In 1959, he moved to Charlottesville, Virginia, and started working in the economics department at the University of Virginia. Two years later, he wrote “The Problem of Social Cost,” which became his second most important piece of writing. He showed how transaction costs and property rights affect business and society as a whole. The article was a big hit right away, and it is now the most-cited article in modern economics.
The article “The Problem of Social Cost” led to the development of the Coase theorem, which says that when information and transaction costs are low, the market will find an efficient solution to the problem of nuisances, no matter where the law puts the liability for the nuisance.
In 1964, he moved to the University of Chicago, where he taught economics until 1981 as the Clifton R. Musser Professor Emeritus. He was also put in charge of the Journal of Law and Economics. He stayed in this position until 1982. During his time as an editor, he filled in as a trustee of the Philadelphia Society for a short time. In 2012, when he was over 100 years old, he published a book called “How China Became Capitalist.”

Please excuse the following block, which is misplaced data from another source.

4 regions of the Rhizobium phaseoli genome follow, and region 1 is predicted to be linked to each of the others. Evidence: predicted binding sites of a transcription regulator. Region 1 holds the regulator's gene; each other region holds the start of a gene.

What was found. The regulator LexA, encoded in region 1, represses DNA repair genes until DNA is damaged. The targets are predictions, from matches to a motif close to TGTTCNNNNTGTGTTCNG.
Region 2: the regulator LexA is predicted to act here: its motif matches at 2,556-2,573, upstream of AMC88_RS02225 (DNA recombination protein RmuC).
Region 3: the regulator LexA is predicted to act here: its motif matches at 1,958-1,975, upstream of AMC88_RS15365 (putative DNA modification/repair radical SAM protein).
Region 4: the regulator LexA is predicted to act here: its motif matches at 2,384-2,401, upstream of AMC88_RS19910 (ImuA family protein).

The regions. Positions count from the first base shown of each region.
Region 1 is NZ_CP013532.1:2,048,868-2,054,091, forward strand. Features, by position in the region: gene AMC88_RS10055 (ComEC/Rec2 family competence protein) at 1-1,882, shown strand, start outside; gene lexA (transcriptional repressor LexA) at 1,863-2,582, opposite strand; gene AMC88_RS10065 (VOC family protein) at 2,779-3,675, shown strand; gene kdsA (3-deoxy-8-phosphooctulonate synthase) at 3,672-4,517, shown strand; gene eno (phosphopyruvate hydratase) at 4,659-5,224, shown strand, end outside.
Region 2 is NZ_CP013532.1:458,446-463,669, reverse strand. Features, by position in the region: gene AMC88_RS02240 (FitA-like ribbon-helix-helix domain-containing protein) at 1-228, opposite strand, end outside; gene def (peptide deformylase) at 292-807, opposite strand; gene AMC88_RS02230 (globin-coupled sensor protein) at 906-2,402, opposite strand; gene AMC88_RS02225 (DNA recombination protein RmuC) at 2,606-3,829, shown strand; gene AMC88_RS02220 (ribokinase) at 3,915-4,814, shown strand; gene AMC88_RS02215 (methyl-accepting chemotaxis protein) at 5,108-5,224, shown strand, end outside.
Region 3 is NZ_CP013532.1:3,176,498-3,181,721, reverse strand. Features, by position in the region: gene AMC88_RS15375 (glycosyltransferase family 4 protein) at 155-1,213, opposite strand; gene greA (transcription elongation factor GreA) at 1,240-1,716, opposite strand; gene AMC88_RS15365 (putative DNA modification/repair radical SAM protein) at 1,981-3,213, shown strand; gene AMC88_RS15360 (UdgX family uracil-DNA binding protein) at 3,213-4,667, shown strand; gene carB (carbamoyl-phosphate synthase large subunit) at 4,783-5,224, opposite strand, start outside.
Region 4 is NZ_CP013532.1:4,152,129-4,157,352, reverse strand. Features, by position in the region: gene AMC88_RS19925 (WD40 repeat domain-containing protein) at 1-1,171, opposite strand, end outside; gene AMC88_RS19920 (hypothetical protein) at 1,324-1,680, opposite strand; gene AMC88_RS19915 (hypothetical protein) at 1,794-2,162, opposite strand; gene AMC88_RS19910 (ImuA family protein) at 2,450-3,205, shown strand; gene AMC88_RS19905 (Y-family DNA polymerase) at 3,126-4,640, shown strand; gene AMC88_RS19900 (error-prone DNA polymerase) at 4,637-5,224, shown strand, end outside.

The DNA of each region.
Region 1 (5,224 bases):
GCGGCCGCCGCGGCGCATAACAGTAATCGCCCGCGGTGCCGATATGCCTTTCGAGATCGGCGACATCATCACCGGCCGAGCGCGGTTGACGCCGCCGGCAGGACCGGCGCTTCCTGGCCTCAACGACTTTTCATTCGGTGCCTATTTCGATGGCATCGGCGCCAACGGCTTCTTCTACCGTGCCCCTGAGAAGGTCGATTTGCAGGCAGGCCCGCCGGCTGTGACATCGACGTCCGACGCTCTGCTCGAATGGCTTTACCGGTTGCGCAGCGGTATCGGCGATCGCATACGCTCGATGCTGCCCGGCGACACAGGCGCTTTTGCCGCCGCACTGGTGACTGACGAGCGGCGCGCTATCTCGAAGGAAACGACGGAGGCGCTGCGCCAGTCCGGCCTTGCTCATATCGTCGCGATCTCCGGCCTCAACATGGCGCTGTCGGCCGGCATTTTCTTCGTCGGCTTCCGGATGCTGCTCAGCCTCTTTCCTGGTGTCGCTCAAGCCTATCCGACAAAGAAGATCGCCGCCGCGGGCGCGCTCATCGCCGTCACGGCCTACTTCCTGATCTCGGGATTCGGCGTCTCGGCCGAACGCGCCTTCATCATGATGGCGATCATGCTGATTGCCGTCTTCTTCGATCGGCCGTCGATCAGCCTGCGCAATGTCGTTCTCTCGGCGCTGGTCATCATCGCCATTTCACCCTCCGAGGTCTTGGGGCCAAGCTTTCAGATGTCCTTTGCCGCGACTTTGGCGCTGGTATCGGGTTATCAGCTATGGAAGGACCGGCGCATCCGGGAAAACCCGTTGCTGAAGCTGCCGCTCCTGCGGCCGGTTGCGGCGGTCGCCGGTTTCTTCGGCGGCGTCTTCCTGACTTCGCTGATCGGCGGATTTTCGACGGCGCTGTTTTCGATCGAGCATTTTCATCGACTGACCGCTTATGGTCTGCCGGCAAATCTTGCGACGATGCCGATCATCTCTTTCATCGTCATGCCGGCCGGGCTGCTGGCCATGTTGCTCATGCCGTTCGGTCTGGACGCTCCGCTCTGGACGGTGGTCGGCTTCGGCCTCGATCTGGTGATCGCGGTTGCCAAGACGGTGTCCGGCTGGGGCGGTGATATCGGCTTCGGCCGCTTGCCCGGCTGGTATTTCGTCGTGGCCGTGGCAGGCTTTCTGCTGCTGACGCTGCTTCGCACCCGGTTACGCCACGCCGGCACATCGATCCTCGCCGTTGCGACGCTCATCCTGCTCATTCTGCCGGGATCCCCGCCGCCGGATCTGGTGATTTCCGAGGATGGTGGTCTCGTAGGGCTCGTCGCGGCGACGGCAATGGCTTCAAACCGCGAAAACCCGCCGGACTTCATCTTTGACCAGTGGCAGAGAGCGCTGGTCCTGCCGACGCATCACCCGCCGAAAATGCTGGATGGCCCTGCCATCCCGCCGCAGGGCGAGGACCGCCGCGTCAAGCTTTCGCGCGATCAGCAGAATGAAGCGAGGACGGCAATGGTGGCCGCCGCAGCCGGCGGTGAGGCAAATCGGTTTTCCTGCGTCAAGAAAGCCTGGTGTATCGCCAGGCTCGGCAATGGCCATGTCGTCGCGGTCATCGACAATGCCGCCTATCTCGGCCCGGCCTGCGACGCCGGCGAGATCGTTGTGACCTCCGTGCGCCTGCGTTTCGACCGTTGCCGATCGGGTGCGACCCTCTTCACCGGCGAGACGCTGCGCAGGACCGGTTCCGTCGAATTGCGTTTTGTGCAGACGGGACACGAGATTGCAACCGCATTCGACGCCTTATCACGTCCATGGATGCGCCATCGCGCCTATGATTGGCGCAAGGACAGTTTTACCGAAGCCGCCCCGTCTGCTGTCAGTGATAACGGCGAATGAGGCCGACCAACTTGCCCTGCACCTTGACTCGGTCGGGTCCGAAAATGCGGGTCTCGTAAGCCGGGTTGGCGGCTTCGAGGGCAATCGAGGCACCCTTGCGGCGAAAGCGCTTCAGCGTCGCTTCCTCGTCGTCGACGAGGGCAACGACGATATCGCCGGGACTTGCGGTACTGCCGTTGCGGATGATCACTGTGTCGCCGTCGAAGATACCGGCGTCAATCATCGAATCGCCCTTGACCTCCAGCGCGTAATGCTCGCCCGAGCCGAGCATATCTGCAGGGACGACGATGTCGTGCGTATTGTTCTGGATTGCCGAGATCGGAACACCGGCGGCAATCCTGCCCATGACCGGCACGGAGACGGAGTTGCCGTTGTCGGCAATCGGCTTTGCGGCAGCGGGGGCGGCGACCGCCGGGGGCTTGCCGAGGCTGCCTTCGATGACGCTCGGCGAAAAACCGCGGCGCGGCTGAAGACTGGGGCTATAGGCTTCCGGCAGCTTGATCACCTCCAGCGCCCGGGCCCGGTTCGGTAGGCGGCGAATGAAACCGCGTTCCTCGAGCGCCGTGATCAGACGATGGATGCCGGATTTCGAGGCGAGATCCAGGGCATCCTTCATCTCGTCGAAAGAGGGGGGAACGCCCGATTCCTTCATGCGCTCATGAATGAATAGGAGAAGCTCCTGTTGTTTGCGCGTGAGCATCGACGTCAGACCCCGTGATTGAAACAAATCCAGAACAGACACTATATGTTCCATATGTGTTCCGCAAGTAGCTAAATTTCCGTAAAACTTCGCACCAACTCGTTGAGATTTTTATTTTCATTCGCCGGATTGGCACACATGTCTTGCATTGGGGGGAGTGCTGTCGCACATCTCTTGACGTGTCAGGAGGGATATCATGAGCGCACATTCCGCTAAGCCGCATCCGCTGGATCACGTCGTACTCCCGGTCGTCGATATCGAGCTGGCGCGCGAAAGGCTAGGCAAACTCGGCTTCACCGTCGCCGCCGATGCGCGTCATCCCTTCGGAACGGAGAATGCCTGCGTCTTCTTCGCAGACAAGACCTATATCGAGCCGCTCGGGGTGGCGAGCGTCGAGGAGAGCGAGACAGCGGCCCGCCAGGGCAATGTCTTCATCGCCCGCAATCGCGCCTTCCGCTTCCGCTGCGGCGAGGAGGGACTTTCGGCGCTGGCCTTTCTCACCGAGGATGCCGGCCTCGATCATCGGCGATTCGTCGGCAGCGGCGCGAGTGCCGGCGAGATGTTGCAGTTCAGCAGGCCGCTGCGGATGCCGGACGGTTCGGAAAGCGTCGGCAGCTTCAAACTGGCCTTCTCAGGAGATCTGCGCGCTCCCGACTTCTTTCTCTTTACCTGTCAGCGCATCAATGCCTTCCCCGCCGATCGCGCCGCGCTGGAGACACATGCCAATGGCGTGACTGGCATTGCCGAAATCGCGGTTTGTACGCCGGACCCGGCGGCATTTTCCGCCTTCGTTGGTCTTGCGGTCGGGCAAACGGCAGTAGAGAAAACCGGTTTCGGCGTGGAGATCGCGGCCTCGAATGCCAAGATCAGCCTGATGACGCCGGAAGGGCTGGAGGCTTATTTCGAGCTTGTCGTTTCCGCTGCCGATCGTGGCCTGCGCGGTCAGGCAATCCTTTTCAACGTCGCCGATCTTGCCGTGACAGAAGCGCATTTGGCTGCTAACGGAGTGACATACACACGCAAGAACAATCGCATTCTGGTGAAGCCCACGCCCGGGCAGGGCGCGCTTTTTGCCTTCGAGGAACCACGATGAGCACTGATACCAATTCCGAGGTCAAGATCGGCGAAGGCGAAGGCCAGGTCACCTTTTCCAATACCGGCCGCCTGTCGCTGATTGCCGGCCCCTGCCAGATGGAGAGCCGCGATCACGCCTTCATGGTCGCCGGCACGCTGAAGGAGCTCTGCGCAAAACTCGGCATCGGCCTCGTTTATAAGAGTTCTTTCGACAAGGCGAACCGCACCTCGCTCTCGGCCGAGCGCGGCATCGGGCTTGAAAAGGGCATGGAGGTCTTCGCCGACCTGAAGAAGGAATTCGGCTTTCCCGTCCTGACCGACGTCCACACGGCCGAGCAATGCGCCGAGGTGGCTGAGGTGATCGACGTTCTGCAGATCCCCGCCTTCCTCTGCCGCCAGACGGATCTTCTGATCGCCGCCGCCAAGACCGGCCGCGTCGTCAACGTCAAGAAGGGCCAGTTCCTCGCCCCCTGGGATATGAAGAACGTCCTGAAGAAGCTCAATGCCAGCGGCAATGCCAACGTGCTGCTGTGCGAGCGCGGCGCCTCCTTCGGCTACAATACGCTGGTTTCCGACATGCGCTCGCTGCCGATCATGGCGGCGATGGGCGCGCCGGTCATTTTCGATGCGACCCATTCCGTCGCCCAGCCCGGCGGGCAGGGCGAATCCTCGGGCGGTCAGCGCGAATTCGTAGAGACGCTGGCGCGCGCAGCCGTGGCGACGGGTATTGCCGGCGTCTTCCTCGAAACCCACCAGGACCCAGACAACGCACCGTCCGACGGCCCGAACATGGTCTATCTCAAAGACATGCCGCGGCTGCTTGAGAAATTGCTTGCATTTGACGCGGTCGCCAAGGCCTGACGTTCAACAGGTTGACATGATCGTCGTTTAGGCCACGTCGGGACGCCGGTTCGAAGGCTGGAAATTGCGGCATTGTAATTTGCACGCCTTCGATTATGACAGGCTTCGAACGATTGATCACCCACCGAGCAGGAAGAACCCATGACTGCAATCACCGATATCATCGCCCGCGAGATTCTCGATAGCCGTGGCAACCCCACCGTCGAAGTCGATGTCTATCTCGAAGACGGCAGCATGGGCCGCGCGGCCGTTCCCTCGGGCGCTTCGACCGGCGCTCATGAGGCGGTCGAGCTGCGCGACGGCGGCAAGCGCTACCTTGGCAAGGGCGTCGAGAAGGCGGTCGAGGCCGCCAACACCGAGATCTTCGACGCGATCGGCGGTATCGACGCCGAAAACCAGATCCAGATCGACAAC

Works of note
The articles that Coase wrote in 1937, 1959, and 1960 are his most important contribution to the field of economics. In his first article, “The Nature of Firm,” he explained the nature and limits of firms by introducing the idea of transaction costs.
In ‘The Federal Communication Commission,’ a book he wrote in 1959, he said that property rights were the best way to give spectrum to users. In his 1960 book, “The Problem of Social Cost,” he said that the problems caused by externalities could be solved by clear property rights.
Awards & Achievements
Ronald Coase won the 1991 Nobel Prize in Economics for figuring out and explaining how important transaction costs and property rights are to the way the economy is set up and how it works.
In 2012, the University of Buffalo gave him an honorary doctorate degree.
Personal History and Legacies
On August 7, 1937, in Willesden, England, Ronald Coase married Marion Ruth Hartung of Chicago, Illinois.
He died on September 2, 2013, in Chicago. He was 102 years old.
Estimated Net worth